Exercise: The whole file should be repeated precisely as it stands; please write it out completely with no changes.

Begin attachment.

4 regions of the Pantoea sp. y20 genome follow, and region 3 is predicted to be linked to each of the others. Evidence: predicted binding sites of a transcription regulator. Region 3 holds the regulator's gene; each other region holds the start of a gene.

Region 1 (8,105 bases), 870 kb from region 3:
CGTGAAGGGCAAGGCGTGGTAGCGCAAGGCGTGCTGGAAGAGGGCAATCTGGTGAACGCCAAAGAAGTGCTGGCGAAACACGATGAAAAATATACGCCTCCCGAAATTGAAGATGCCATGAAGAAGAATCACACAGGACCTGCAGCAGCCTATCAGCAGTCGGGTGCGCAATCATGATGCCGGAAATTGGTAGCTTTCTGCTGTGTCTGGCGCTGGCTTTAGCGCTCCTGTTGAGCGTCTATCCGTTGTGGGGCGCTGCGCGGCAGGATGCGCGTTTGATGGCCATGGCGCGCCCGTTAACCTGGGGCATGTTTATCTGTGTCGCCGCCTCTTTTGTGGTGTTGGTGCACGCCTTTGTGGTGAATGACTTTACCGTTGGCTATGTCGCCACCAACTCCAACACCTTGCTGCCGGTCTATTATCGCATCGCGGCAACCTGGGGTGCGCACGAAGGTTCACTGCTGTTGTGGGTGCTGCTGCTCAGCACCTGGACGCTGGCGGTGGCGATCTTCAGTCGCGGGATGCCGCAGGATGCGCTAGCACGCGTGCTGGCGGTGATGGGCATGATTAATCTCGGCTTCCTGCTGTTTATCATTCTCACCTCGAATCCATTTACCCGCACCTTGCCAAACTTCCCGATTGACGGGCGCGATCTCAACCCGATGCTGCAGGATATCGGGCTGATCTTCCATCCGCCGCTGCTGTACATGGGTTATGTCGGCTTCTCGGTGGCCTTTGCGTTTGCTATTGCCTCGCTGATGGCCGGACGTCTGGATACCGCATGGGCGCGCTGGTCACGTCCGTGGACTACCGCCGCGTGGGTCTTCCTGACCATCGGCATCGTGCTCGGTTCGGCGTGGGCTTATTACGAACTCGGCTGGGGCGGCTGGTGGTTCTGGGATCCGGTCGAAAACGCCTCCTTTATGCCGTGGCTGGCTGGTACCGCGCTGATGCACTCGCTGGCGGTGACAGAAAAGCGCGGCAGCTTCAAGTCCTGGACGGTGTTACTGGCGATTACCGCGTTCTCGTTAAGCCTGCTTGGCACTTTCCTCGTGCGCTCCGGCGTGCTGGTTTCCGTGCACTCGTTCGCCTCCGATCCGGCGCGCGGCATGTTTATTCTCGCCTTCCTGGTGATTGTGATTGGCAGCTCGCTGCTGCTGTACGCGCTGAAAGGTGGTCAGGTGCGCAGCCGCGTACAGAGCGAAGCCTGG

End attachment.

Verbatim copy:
4 regions of the Pantoea sp. y20 genome follow, and region 3 is predicted to be linked to each of the others. Evidence: predicted binding sites of a transcription regulator. Region 3 holds the regulator's gene; each other region holds the start of a gene.

Region 1 (8,105 bases), 870 kb from region 3:
CGTGAAGGGCAAGGCGTGGTAGCGCAAGGCGTGCTGGAAGAGGGCAATCTGGTGAACGCCAAAGAAGTGCTGGCGAAACACGATGAAAAATATACGCCTCCCGAAATTGAAGATGCCATGAAGAAGAATCACACAGGACCTGCAGCAGCCTATCAGCAGTCGGGTGCGCAATCATGATGCCGGAAATTGGTAGCTTTCTGCTGTGTCTGGCGCTGGCTTTAGCGCTCCTGTTGAGCGTCTATCCGTTGTGGGGCGCTGCGCGGCAGGATGCGCGTTTGATGGCCATGGCGCGCCCGTTAACCTGGGGCATGTTTATCTGTGTCGCCGCCTCTTTTGTGGTGTTGGTGCACGCCTTTGTGGTGAATGACTTTACCGTTGGCTATGTCGCCACCAACTCCAACACCTTGCTGCCGGTCTATTATCGCATCGCGGCAACCTGGGGTGCGCACGAAGGTTCACTGCTGTTGTGGGTGCTGCTGCTCAGCACCTGGACGCTGGCGGTGGCGATCTTCAGTCGCGGGATGCCGCAGGATGCGCTAGCACGCGTGCTGGCGGTGATGGGCATGATTAATCTCGGCTTCCTGCTGTTTATCATTCTCACCTCGAATCCATTTACCCGCACCTTGCCAAACTTCCCGATTGACGGGCGCGATCTCAACCCGATGCTGCAGGATATCGGGCTGATCTTCCATCCGCCGCTGCTGTACATGGGTTATGTCGGCTTCTCGGTGGCCTTTGCGTTTGCTATTGCCTCGCTGATGGCCGGACGTCTGGATACCGCATGGGCGCGCTGGTCACGTCCGTGGACTACCGCCGCGTGGGTCTTCCTGACCATCGGCATCGTGCTCGGTTCGGCGTGGGCTTATTACGAACTCGGCTGGGGCGGCTGGTGGTTCTGGGATCCGGTCGAAAACGCCTCCTTTATGCCGTGGCTGGCTGGTACCGCGCTGATGCACTCGCTGGCGGTGACAGAAAAGCGCGGCAGCTTCAAGTCCTGGACGGTGTTACTGGCGATTACCGCGTTCTCGTTAAGCCTGCTTGGCACTTTCCTCGTGCGCTCCGGCGTGCTGGTTTCCGTGCACTCGTTCGCCTCCGATCCGGCGCGCGGCATGTTTATTCTCGCCTTCCTGGTGATTGTGATTGGCAGCTCGCTGCTGCTGTACGCGCTGAAAGGTGGTCAGGTGCGCAGCCGCGTACAGAGCGAAGCCTGG